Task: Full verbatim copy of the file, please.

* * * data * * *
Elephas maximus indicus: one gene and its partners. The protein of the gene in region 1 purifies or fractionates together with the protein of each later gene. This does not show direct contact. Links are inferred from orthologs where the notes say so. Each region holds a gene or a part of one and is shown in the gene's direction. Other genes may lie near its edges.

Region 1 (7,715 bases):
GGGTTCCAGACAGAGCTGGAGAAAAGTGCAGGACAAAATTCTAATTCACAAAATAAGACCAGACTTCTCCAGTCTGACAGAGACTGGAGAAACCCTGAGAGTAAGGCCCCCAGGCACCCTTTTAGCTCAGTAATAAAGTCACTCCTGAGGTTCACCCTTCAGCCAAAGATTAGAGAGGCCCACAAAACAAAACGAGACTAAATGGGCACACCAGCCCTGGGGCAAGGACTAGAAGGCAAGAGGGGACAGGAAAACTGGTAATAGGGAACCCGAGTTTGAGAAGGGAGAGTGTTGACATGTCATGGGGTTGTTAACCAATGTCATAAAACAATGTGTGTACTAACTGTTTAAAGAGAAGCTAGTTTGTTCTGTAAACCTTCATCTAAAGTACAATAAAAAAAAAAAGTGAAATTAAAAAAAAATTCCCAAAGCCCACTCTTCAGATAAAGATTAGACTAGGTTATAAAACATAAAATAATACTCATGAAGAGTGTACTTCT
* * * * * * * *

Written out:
Elephas maximus indicus: one gene and its partners. The protein of the gene in region 1 purifies or fractionates together with the protein of each later gene. This does not show direct contact. Links are inferred from orthologs where the notes say so. Each region holds a gene or a part of one and is shown in the gene's direction. Other genes may lie near its edges.

Region 1 (7,715 bases):
GGGTTCCAGACAGAGCTGGAGAAAAGTGCAGGACAAAATTCTAATTCACAAAATAAGACCAGACTTCTCCAGTCTGACAGAGACTGGAGAAACCCTGAGAGTAAGGCCCCCAGGCACCCTTTTAGCTCAGTAATAAAGTCACTCCTGAGGTTCACCCTTCAGCCAAAGATTAGAGAGGCCCACAAAACAAAACGAGACTAAATGGGCACACCAGCCCTGGGGCAAGGACTAGAAGGCAAGAGGGGACAGGAAAACTGGTAATAGGGAACCCGAGTTTGAGAAGGGAGAGTGTTGACATGTCATGGGGTTGTTAACCAATGTCATAAAACAATGTGTGTACTAACTGTTTAAAGAGAAGCTAGTTTGTTCTGTAAACCTTCATCTAAAGTACAATAAAAAAAAAAAGTGAAATTAAAAAAAAATTCCCAAAGCCCACTCTTCAGATAAAGATTAGACTAGGTTATAAAACATAAAATAATACTCATGAAGAGTGTACTTCT